A. Proof at the Hearing

         1. Day One of Testimony

         The court initially heard testimony on Father's modification petition on January 7, 2016. Both Mother and Father testified as well as the paternal grandfather, the father of Mother's other child, and the fiancée of the other father.

         At the time of the hearing, Father was working toward an associate's degree in criminal justice at Volunteer State Community College, with the ultimate goal of employment as a police officer. He lived with his girlfriend in Westmoreland, Tennessee. Father asked to be named primary residential parent with Mother having parenting time every other weekend and three non-consecutive weeks in the summer. He maintained that, if he were primary residential parent, he would be willing to foster a good relationship between Ashton and Mother.

         According to Father, he filed his modification petition because of Mother's refusal to encourage his relationship with his son. He complained that, after the entry of the custody order, Mother would not communicate with him. Mother did not inform him about his son's school events or doctor appointments.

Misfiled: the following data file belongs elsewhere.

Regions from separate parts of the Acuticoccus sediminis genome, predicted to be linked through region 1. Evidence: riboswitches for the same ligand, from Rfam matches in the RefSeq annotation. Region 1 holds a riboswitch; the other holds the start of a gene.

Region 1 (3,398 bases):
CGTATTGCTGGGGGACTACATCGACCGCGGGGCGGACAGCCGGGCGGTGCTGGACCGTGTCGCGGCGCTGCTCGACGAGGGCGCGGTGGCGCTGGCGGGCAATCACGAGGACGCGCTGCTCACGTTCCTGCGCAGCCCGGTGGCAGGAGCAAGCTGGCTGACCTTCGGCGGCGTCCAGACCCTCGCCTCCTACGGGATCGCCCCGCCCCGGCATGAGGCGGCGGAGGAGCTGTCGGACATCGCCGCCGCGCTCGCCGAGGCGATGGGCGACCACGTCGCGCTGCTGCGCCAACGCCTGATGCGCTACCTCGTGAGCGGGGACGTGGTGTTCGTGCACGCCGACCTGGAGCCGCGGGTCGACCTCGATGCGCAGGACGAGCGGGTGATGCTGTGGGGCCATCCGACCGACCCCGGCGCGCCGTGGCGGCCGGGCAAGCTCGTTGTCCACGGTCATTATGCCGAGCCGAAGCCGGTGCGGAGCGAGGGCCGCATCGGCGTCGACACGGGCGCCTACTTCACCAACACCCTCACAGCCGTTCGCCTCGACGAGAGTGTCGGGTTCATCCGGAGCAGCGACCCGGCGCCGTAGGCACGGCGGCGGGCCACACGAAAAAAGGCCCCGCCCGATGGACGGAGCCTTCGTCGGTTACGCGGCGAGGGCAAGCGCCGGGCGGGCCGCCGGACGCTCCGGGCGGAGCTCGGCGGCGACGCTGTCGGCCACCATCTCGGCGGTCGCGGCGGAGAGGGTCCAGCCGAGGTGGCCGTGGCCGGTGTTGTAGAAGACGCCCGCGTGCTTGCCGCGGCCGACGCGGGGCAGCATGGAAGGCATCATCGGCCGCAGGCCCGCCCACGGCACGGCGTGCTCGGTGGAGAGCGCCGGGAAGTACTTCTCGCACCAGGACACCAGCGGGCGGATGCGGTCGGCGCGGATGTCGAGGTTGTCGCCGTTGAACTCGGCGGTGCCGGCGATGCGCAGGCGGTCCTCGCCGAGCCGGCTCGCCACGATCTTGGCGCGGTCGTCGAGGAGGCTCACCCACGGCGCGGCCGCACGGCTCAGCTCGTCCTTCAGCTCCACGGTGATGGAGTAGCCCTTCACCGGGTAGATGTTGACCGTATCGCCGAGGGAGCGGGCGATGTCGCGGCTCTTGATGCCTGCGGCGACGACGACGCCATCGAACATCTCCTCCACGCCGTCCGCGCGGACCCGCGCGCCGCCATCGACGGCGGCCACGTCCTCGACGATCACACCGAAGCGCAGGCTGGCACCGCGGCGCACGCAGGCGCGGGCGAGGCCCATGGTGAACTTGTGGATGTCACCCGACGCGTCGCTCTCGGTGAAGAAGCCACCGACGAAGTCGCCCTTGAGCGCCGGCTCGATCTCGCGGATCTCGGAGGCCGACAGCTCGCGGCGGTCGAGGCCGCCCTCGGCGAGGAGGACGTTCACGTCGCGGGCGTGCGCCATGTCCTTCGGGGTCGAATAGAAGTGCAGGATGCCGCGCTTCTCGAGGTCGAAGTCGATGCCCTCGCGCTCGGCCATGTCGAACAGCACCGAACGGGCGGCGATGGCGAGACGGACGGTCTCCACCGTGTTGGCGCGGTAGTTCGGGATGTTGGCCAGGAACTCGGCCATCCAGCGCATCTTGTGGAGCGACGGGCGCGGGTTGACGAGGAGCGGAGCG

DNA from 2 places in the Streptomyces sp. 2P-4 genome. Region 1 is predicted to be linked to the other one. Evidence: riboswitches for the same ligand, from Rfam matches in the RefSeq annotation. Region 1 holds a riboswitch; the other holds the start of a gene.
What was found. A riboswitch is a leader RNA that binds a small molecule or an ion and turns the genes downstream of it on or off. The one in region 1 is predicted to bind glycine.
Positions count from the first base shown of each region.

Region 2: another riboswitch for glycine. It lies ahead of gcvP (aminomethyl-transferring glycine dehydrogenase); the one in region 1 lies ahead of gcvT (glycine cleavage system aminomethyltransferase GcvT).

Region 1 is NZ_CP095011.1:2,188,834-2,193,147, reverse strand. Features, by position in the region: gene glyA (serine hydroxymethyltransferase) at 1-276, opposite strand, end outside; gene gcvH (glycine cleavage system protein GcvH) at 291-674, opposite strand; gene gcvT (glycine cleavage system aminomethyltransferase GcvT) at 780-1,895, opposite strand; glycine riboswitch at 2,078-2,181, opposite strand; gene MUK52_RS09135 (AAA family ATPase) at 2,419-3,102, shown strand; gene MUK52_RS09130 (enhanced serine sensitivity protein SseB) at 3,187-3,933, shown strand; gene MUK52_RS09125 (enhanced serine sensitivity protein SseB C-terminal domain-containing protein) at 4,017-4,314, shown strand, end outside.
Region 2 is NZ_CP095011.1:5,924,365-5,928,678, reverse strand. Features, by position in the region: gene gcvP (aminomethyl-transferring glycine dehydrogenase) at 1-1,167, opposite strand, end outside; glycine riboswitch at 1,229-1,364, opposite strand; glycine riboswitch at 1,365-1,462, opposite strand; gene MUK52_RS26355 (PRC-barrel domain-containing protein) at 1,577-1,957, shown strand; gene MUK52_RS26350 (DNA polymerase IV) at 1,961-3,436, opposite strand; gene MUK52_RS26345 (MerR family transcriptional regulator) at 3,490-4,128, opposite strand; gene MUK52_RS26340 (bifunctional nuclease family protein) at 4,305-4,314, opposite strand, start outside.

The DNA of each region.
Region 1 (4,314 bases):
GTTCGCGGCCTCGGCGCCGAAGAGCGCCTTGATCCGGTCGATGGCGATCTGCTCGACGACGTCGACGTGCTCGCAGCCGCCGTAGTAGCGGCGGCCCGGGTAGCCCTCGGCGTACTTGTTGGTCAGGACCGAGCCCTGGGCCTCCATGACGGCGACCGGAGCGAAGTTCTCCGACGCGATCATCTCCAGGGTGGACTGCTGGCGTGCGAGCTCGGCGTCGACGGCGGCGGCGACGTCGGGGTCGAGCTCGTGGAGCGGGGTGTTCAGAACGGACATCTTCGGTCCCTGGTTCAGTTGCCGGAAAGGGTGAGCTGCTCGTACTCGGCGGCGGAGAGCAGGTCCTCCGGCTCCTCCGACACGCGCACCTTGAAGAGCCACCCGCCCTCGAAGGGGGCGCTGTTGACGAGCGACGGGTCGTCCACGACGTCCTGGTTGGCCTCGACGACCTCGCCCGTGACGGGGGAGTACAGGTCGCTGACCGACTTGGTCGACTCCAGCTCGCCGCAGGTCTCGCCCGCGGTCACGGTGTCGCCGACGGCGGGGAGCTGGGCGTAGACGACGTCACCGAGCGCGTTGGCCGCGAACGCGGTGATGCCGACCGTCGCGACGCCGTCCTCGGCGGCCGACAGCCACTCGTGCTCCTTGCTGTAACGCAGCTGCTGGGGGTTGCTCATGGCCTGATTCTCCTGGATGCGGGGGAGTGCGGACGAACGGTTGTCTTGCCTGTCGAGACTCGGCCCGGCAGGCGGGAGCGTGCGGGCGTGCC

At the time of the hearing, Ashton was five and attended kindergarten in Gallatin, Tennessee, near Mother's home. Mother's work schedule prevented her from picking Ashton up from school because she worked until 8 p.m. five or six days each week. At Mother's request, Ashton's paternal grandparents often picked him up from school and cared for him until she finished work. According to Father, "if she knew I was going to be seeing him, she would hold him back" from his grandparents. Father claimed that Mother initially refused his offer to pick Ashton up after school himself. In addition, when Mother needed a caregiver for Ashton on weekends, she forced her other son's father to keep both children in an effort to keep Father away from Ashton. Father testified that Mother had violated the custody order with regard to his summer parenting time, and the court had found Mother in contempt.

         Father told the court that Mother also made false accusations of abuse against him in an effort to damage his relationship with Ashton. Since the custody order was entered, Mother had reported Father to the police for abuse three times. She also reported him to DCS twice for suspected abuse. Neither the police nor DCS ever filed any charges against Father. According to Father, Ashton was present when the police arrived at his house in response to Mother's complaints.